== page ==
Canada has a similarly stalled dispute with Denmark over Hans Island, a small inhabited barren knoll which lies in the middle of the Nares Strait, between Ellesmere Island and Denmark's Greenland Territory.

A 1973 treaty between the two arctic countries plotted 127 points delimiting the border, however the treaty did not connect the dots and the island lies in between two points. The dispute flared up in 2004 and 2005 after government officials from both countries visited the island, but no progress has been made in moving towards settlement.

More progress has been made on Canada's dispute with the US over the Beaufort Sea. Ministers of the two countries met to discuss the issue in late July, and for the third summer in a row, researchers from both countries worked in the region mapping the sea floor.

A separate, but related concern is the issue of control over the Northwest Passage, which, due to retreating polar ice caps, is increasingly being seen as a shipping shortcut between Asia and Europe. Ottawa says that the Northwest Passage is Canadian sovereign water, but Washington and several other nations regard it as an international passage.

Despite these ongoing disputes, the fact that Norway and Russia were able to find a settlement, which still needs to be ratified by both of their parliaments, means that diplomatic solutions will probably prevail for other disputes in the future.

Sources: IBRU, CTV, Nunatsiaq Online

Wednesday, 8 September 2010

Medvedev talks borders in Azerbaijan

Azeri President Aliyev with Russian President Medvedev in 2009

Russian and Azerbeijan took one step closer to resolving their border issues when Russian President Dmitry Medvedev and his Azerbaijani counterpart Ilkham Aliyev signed a border agreement to delimitate part of the land border between the two nations on Medvedev's trip to Baku on 2nd September. The two also signed an agreement on the use of water resources from the trans-border Samur river, and Russian energy giant Gazprom and Azerbaijan's state oil and gas company SOCAR signed a deal to increase supplies of Azerbaijani gas to Russia in 2011-2012.

To welcome the Russian leader, Azerbaijan raised a massive version of its national flag in Baku on 1st September. Baku claimed it was the world's largest flag, with dimensions of 70 meters by 35 meters and weighing in at a massive 350kg.

Aliyev presided over the unveiling of the flag and told the crowd, "Our flag is our pride and our soul… It will fly over Karabakh, Khankendi, and Shusha. And we all should work hard to bring this day closer and we are doing it. Long live Azerbaijan!"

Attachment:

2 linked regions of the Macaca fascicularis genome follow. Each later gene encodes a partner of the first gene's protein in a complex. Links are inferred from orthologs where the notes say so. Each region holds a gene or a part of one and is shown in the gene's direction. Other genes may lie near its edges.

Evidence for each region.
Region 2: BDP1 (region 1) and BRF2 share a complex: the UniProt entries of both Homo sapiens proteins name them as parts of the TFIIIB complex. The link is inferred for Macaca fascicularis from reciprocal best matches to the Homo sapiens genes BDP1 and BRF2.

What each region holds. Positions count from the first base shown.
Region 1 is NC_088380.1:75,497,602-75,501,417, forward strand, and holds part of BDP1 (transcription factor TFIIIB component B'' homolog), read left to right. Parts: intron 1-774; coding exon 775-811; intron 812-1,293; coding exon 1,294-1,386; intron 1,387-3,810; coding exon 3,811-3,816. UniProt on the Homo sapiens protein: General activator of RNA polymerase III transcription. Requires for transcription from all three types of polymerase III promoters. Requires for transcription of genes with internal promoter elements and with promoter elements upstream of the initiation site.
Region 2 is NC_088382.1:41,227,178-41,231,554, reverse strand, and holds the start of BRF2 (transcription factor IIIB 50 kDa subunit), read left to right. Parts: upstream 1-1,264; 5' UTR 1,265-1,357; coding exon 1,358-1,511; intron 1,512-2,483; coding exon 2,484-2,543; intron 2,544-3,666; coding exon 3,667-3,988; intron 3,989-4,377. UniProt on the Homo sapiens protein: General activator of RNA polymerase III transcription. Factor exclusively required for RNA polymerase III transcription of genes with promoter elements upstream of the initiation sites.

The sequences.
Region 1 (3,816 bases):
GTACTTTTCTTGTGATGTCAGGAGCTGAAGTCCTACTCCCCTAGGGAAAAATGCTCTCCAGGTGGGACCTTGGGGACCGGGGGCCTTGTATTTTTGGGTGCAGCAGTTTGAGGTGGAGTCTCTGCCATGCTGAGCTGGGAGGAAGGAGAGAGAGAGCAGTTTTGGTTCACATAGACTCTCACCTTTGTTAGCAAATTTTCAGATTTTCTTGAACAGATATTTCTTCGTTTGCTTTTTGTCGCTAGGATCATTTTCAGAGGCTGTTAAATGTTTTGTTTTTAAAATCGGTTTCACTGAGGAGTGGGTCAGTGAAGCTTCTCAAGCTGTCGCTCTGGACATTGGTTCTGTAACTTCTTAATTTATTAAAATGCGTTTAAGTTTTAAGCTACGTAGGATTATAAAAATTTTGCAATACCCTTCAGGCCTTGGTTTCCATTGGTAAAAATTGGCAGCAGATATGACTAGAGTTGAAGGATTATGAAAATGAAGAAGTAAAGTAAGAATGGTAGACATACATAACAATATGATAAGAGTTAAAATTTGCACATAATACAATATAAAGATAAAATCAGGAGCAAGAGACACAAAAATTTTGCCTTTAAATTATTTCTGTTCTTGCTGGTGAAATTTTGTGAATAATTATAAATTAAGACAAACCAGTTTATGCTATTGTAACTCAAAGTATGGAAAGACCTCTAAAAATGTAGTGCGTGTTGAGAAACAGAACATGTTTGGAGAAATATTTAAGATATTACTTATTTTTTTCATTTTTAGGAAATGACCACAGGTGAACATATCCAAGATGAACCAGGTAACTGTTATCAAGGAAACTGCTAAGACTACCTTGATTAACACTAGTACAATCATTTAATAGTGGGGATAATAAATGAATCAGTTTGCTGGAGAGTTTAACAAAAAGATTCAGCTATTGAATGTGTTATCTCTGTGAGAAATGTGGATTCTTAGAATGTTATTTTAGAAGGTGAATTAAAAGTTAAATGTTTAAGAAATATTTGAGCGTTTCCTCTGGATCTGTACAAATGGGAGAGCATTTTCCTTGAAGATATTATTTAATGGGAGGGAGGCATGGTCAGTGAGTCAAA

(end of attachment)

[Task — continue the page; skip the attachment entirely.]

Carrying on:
This comment highlights the current tension that exists between Azerbaijan and Armenia over the disputed Nagorno-Karabakh enclave, which was a key talking point during Medvedev's visit.

The Nagorno-Karabakh enclave is an Armenian-majority area in southwestern Azerbaijan. The two nations fought a war over the area from 1988 until 1994, which started when the Parliament of the Nagorno-Karabakh Autonomous Oblast voted to secede from Azerbaijan and join Armenia in February 1988. By the time the war ended in 1994, Armeria occupied most of the disputed territory, as well as Azeri territory outside of the enclave, 30, 000 people had died and nearly 1 million refugees had fled, mostly to temporary settlement camps in Azerbaijan.

Violence has continued around the border regions, however, and on 1st September, it was announced that three Armenians and two Azerbaijani soldiers had been killed in clashes near the enclave.

Cesur Sumerinli, the chief editori of the Azerbaijani military-analysis website, recently said that the cease-fire is being violated more frequently, and that the resumption of military operations in the near future was possible.

The original cease-fire was Russian-brokered, and Russia has continued to be involved in mediation efforts since. In June 2010, Aliyev and his Armenian counterpark Serzh Sarkisian met for bilateral talks hosted by Medvedev in St. Petersburg. It appears however, that tension has been increasingly since the June meeting, and skirmishes have been frequent.

As co-chair of the OSCE Minsk Group, together with France and the US, Russia has been at the centre of the international efforts. Russia's involvement, however, is not unproblematic. Medvedev visited Yerevan, Armenia, just weeks before his trip to Baku, where he extended the lease on a military base in Armenia. Amendments to a 1995 bilateral defense treaty signalled an increased Russian presence in Armenia, as it was agreed that the 4,000 Russian troops stationed in Armenia will not only protect Russian interests, but also the security of Armenia. This was interpretted by many as a pledge of Russian support should tensions over the disputed enclave result in full-fledged war, although Medvedev has been clear that he supports resolution through direct talks.

Oil-rich Azerbaijan is also an important neighbour for Russia, and Medvedev called them a 'strategic partner'. Recent rumours of a Russian sale of antiaircraft missiles to Azerbaijan have been denied by the Russians, although military cooperation was discussed during Medvedev's visit, and the sale of four Russian Ka-32 helicopters was announced some time ago.
Sources: RFE/RL, Hurriyet Turkey, Georgian Daily